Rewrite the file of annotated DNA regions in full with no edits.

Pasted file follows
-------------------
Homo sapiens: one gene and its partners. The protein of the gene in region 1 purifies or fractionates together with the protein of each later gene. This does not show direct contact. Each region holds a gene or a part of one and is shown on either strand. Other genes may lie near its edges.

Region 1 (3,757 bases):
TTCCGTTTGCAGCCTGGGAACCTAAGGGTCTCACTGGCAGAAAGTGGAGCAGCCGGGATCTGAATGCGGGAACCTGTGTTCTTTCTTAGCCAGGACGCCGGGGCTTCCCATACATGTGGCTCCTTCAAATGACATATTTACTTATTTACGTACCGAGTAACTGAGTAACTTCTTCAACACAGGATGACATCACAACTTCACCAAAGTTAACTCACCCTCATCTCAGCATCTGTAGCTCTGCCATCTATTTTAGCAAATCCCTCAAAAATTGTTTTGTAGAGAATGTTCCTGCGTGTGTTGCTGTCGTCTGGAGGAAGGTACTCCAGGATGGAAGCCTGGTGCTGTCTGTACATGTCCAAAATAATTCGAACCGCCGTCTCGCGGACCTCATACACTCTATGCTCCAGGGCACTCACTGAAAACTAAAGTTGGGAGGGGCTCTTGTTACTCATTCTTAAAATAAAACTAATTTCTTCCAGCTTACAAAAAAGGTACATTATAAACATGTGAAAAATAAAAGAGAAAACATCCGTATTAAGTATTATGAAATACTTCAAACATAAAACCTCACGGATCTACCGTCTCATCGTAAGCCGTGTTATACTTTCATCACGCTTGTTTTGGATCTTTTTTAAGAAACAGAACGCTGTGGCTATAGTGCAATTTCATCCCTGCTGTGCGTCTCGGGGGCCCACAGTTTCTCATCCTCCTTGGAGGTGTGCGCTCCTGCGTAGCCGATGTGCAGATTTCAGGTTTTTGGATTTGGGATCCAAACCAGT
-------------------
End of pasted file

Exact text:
Homo sapiens: one gene and its partners. The protein of the gene in region 1 purifies or fractionates together with the protein of each later gene. This does not show direct contact. Each region holds a gene or a part of one and is shown on either strand. Other genes may lie near its edges.

Region 1 (3,757 bases):
TTCCGTTTGCAGCCTGGGAACCTAAGGGTCTCACTGGCAGAAAGTGGAGCAGCCGGGATCTGAATGCGGGAACCTGTGTTCTTTCTTAGCCAGGACGCCGGGGCTTCCCATACATGTGGCTCCTTCAAATGACATATTTACTTATTTACGTACCGAGTAACTGAGTAACTTCTTCAACACAGGATGACATCACAACTTCACCAAAGTTAACTCACCCTCATCTCAGCATCTGTAGCTCTGCCATCTATTTTAGCAAATCCCTCAAAAATTGTTTTGTAGAGAATGTTCCTGCGTGTGTTGCTGTCGTCTGGAGGAAGGTACTCCAGGATGGAAGCCTGGTGCTGTCTGTACATGTCCAAAATAATTCGAACCGCCGTCTCGCGGACCTCATACACTCTATGCTCCAGGGCACTCACTGAAAACTAAAGTTGGGAGGGGCTCTTGTTACTCATTCTTAAAATAAAACTAATTTCTTCCAGCTTACAAAAAAGGTACATTATAAACATGTGAAAAATAAAAGAGAAAACATCCGTATTAAGTATTATGAAATACTTCAAACATAAAACCTCACGGATCTACCGTCTCATCGTAAGCCGTGTTATACTTTCATCACGCTTGTTTTGGATCTTTTTTAAGAAACAGAACGCTGTGGCTATAGTGCAATTTCATCCCTGCTGTGCGTCTCGGGGGCCCACAGTTTCTCATCCTCCTTGGAGGTGTGCGCTCCTGCGTAGCCGATGTGCAGATTTCAGGTTTTTGGATTTGGGATCCAAACCAGT